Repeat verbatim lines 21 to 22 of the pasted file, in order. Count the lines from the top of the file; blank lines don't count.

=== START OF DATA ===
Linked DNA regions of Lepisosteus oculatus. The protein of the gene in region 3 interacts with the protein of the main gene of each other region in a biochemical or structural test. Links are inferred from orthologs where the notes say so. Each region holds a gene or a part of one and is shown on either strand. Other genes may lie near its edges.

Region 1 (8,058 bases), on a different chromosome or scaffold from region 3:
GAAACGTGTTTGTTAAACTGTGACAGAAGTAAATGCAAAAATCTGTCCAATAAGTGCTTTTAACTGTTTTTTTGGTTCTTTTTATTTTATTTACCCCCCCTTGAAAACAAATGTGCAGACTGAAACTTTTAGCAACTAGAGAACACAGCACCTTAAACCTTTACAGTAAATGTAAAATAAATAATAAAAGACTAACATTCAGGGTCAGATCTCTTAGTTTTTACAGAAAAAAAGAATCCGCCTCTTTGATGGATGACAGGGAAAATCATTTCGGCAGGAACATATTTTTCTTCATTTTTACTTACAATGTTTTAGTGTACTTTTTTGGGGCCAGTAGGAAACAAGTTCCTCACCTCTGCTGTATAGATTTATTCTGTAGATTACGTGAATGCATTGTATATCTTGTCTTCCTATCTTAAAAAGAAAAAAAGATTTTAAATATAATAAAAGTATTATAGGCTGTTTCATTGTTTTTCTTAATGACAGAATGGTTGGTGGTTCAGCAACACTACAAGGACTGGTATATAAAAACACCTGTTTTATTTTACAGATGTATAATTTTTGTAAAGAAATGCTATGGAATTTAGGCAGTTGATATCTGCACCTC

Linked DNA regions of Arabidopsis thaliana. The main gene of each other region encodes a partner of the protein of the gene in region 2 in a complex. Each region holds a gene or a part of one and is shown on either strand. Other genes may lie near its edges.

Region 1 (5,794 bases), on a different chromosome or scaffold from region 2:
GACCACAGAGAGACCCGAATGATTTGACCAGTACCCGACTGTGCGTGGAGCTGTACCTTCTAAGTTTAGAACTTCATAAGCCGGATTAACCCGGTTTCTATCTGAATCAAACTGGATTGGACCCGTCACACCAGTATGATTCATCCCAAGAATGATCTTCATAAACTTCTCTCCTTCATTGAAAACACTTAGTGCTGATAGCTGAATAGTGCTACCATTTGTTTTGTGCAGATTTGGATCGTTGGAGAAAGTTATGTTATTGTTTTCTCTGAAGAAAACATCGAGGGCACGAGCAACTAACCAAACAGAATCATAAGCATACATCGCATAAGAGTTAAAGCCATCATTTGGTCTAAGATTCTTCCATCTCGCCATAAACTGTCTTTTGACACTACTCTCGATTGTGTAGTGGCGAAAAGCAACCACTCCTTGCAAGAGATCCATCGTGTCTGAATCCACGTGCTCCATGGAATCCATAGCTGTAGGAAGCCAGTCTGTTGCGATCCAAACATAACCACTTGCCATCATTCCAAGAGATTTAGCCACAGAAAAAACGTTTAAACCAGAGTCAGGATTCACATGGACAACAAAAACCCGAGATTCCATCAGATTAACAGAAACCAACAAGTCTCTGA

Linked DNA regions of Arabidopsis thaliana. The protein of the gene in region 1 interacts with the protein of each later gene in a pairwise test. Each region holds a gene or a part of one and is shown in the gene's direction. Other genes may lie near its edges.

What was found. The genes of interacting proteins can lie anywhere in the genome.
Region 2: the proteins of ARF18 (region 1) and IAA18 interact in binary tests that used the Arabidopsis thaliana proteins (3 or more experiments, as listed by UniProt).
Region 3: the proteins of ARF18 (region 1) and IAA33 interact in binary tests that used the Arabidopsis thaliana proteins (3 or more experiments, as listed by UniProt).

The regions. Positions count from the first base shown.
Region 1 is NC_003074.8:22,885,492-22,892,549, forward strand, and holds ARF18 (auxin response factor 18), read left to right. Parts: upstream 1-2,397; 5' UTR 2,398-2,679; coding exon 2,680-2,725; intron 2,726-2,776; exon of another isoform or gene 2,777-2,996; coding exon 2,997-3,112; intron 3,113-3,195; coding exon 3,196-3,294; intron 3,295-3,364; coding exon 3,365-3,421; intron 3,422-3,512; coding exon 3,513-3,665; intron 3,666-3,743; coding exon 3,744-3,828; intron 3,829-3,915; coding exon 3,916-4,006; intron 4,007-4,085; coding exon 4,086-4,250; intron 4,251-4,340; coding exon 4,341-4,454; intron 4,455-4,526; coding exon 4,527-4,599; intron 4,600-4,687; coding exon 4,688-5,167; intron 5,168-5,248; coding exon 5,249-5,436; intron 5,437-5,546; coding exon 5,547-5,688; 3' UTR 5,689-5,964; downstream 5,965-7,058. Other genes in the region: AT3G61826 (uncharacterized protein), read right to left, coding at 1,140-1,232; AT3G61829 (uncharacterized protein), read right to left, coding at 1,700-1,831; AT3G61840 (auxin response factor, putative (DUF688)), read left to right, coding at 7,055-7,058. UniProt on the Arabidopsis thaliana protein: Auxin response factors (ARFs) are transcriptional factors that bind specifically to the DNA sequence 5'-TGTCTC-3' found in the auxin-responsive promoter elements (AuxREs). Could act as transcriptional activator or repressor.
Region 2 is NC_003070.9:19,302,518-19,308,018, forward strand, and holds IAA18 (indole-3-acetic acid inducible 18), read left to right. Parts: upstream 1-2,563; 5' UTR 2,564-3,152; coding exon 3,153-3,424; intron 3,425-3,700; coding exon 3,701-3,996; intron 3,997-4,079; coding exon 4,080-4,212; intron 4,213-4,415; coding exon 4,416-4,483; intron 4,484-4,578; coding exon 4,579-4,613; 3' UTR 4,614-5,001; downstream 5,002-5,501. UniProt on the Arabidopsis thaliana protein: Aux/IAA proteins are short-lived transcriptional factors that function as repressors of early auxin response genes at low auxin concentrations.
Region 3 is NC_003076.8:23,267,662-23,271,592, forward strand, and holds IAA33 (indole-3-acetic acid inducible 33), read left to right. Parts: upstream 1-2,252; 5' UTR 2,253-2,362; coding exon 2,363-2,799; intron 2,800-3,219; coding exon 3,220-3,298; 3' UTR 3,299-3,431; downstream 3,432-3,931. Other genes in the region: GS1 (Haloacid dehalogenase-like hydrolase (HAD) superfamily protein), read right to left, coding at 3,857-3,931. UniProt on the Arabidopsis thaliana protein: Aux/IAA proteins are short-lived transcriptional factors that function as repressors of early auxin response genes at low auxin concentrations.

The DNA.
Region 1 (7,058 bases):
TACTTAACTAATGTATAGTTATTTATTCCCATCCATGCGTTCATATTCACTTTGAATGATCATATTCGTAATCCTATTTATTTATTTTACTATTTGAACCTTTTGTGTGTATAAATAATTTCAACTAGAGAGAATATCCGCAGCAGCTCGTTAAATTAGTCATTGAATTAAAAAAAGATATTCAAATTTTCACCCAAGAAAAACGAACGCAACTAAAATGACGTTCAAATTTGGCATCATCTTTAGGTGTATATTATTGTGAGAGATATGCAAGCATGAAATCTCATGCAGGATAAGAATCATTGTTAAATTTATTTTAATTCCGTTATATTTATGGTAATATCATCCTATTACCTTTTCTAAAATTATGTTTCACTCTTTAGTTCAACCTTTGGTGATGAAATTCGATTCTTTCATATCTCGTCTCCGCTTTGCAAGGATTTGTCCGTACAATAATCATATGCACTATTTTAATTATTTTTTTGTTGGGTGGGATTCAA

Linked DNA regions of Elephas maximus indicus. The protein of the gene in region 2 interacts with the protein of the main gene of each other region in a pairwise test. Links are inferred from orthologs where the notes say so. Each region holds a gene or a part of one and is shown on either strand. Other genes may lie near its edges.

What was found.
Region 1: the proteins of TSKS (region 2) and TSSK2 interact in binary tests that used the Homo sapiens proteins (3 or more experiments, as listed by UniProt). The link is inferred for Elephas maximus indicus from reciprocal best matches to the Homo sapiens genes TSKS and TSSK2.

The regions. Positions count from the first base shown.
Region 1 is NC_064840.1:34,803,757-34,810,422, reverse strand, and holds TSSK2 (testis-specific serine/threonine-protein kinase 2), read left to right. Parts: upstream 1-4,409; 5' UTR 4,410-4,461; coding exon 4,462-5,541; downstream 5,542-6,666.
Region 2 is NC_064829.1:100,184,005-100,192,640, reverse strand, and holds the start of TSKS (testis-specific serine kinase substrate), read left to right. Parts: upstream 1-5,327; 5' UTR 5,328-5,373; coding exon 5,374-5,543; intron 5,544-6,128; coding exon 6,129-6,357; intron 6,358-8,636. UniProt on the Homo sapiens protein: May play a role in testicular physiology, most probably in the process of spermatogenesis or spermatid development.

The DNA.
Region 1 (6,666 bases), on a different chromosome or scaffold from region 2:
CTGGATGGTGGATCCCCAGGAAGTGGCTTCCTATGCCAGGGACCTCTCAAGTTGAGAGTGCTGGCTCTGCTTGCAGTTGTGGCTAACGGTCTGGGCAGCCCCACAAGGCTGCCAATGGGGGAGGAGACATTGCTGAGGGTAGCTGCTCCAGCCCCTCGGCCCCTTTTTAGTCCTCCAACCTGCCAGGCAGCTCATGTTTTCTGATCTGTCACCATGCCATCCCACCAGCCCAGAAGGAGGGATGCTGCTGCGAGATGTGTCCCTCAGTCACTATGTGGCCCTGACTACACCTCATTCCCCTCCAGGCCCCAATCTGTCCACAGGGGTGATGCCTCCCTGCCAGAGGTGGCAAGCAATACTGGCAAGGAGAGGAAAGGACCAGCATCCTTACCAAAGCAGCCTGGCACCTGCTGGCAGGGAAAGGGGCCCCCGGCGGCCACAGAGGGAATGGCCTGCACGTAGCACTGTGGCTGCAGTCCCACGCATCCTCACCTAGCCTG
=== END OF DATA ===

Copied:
The regions. Positions count from the first base shown.
Region 1 is NC_064840.1:34,803,757-34,810,422, reverse strand, and holds TSSK2 (testis-specific serine/threonine-protein kinase 2), read left to right. Parts: upstream 1-4,409; 5' UTR 4,410-4,461; coding exon 4,462-5,541; downstream 5,542-6,666.